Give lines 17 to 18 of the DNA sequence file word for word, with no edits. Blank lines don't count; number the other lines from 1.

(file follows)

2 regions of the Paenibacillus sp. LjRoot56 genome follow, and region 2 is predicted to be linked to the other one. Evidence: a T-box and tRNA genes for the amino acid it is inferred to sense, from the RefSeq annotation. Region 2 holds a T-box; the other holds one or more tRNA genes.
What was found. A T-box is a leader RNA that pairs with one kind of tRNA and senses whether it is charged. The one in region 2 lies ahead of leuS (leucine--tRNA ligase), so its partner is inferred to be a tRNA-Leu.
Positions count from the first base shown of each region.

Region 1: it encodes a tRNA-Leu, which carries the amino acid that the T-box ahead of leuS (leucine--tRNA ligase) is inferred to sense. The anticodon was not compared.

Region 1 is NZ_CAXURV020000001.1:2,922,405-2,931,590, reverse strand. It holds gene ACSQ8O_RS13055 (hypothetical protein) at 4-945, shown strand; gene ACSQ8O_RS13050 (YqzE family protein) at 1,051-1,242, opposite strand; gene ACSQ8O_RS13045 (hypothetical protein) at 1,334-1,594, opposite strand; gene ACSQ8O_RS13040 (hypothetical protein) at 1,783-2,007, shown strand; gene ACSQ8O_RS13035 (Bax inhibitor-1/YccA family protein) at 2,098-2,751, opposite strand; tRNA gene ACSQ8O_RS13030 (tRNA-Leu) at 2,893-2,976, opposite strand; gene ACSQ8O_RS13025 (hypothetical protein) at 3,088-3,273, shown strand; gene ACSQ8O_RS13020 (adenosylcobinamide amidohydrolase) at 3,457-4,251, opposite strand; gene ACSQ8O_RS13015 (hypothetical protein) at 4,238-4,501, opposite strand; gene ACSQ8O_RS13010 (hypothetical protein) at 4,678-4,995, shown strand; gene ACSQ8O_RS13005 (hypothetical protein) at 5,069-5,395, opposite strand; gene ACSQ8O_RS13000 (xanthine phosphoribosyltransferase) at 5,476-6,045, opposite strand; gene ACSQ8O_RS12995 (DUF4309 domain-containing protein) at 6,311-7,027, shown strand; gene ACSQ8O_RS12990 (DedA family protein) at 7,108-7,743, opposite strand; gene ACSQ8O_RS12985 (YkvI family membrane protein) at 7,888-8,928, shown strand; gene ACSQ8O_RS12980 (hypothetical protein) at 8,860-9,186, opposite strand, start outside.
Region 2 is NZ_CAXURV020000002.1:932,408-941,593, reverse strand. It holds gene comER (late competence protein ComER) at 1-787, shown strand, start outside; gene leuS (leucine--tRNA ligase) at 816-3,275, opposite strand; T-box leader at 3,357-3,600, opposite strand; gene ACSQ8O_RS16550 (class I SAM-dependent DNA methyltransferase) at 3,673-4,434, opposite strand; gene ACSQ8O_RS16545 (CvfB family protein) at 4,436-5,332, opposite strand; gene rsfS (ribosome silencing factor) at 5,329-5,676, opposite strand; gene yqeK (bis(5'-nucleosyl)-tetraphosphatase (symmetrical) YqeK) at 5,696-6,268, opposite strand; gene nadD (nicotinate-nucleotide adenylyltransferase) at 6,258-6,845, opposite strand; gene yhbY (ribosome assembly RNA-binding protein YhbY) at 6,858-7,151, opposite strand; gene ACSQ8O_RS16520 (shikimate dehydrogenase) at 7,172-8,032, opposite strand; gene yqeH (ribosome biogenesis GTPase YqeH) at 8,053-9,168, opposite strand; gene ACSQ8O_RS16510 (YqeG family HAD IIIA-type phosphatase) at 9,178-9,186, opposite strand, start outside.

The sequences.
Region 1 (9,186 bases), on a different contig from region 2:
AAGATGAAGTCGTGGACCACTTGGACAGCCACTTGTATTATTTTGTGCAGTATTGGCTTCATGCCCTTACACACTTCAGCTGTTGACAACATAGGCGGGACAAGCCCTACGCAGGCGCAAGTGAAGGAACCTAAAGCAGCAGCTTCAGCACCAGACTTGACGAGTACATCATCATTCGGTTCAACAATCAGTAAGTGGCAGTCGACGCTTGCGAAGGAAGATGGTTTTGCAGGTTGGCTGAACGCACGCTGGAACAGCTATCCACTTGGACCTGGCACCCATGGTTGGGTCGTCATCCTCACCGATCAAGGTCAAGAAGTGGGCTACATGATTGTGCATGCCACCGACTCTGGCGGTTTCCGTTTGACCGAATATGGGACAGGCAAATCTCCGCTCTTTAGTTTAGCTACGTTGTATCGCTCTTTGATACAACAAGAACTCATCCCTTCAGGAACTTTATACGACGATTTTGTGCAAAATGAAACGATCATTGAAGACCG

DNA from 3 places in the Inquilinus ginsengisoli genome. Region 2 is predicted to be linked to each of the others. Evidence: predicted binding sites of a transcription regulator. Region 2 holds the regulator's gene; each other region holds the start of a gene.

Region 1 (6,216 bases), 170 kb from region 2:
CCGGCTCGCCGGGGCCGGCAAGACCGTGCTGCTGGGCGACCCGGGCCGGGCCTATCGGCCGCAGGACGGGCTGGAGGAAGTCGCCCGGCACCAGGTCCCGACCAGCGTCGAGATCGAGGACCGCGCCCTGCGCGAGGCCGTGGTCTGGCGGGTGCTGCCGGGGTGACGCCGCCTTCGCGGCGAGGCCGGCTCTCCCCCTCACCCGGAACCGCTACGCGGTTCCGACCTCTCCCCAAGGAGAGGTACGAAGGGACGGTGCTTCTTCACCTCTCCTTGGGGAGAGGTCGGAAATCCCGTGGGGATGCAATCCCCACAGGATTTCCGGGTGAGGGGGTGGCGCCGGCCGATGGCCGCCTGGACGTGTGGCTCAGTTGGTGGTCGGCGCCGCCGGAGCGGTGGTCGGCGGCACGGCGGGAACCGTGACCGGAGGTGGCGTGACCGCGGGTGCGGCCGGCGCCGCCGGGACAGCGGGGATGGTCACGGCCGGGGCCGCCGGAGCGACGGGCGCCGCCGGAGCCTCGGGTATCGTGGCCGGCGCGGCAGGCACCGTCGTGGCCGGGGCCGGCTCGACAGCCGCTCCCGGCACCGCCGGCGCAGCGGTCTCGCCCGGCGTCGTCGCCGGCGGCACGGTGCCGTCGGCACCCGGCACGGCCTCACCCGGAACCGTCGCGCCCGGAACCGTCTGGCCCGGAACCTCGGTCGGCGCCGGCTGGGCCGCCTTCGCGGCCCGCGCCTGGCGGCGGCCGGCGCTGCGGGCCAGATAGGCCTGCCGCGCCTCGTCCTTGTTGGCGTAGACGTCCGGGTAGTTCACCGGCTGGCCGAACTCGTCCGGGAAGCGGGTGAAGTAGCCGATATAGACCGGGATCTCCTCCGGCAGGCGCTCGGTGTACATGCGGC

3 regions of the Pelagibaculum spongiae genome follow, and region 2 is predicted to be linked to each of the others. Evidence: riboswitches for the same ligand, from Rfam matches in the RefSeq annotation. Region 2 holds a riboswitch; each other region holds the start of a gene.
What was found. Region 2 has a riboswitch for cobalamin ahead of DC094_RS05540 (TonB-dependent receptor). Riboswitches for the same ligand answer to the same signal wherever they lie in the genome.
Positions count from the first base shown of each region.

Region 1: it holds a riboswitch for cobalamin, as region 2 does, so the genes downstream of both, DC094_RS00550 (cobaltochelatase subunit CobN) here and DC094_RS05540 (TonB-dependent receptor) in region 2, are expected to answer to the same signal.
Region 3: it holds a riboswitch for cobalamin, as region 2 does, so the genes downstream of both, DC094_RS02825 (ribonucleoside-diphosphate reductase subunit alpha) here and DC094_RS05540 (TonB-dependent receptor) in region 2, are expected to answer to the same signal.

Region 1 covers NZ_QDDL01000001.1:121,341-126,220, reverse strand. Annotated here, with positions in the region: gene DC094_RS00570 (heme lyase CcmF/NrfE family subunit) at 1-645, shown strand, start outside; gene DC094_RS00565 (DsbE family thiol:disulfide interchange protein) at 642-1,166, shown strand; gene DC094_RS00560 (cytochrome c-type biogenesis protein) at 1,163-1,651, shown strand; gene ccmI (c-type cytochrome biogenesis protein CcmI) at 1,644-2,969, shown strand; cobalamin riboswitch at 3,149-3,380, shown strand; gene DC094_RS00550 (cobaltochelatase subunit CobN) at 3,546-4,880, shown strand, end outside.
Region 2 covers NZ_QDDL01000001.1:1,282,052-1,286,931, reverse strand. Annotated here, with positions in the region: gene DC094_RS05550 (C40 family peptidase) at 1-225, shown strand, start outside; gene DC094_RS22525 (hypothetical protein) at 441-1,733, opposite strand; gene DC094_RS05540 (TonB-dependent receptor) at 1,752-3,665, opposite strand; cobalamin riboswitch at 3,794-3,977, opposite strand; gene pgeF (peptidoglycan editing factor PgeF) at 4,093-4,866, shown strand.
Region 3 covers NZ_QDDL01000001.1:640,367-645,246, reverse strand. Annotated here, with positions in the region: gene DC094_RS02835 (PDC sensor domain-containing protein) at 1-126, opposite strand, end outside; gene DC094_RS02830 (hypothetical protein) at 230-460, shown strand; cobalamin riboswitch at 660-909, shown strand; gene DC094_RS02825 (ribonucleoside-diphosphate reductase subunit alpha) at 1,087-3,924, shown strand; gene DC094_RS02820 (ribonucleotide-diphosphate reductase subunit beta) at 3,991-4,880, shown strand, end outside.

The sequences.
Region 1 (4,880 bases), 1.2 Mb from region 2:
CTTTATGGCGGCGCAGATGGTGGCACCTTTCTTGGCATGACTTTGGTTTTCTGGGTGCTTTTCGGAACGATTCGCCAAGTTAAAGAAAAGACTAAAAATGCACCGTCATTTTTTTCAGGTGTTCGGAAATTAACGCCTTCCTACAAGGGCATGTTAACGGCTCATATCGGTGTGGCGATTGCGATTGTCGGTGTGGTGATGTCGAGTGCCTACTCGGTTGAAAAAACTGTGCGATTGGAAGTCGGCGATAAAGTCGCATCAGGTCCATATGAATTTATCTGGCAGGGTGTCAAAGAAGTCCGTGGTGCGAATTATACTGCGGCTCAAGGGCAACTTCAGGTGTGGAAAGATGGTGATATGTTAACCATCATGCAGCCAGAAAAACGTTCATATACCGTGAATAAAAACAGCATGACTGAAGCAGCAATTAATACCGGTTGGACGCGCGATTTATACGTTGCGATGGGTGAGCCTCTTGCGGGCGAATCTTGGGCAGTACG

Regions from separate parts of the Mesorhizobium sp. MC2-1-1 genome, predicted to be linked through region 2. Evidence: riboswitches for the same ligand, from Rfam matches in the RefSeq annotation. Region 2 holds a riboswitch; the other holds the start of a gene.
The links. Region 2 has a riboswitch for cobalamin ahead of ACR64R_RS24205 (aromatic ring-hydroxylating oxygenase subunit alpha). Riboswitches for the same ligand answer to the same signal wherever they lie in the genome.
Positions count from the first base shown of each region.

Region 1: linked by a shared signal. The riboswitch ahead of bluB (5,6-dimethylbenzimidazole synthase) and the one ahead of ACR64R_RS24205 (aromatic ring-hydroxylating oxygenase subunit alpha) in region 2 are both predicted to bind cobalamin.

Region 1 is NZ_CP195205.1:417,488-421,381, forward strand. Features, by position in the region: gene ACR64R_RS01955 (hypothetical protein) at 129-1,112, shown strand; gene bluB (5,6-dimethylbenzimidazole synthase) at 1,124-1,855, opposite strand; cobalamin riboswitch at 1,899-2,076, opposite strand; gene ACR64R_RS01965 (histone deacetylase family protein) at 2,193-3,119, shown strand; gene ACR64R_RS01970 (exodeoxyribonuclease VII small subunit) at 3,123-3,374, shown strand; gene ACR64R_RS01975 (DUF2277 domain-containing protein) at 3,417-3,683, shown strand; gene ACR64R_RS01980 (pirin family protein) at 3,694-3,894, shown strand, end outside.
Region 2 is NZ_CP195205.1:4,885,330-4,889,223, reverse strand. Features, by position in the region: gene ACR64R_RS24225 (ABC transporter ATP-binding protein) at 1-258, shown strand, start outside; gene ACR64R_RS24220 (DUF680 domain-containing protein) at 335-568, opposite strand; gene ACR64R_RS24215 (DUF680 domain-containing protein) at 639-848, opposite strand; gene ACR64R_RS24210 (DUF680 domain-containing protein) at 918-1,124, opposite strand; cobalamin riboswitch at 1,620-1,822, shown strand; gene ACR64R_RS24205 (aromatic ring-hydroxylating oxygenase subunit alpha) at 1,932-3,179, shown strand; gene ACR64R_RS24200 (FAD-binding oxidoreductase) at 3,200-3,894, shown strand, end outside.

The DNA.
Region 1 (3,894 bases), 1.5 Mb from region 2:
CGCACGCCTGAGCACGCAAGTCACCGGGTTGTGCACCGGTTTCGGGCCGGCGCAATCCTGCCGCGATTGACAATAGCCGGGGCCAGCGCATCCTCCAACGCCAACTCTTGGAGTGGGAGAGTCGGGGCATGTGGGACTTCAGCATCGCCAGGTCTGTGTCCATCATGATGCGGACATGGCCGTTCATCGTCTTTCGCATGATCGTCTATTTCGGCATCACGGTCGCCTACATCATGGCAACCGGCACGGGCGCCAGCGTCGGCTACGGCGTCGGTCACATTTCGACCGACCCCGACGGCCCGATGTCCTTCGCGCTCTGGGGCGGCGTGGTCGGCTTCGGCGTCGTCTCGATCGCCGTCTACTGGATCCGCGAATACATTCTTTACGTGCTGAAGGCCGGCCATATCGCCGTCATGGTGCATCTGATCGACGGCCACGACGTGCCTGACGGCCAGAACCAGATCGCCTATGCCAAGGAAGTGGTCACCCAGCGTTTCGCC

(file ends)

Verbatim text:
Region 3: it holds a riboswitch for cobalamin, as region 2 does, so the genes downstream of both, DC094_RS02825 (ribonucleoside-diphosphate reductase subunit alpha) here and DC094_RS05540 (TonB-dependent receptor) in region 2, are expected to answer to the same signal.

Region 1 covers NZ_QDDL01000001.1:121,341-126,220, reverse strand. Annotated here, with positions in the region: gene DC094_RS00570 (heme lyase CcmF/NrfE family subunit) at 1-645, shown strand, start outside; gene DC094_RS00565 (DsbE family thiol:disulfide interchange protein) at 642-1,166, shown strand; gene DC094_RS00560 (cytochrome c-type biogenesis protein) at 1,163-1,651, shown strand; gene ccmI (c-type cytochrome biogenesis protein CcmI) at 1,644-2,969, shown strand; cobalamin riboswitch at 3,149-3,380, shown strand; gene DC094_RS00550 (cobaltochelatase subunit CobN) at 3,546-4,880, shown strand, end outside.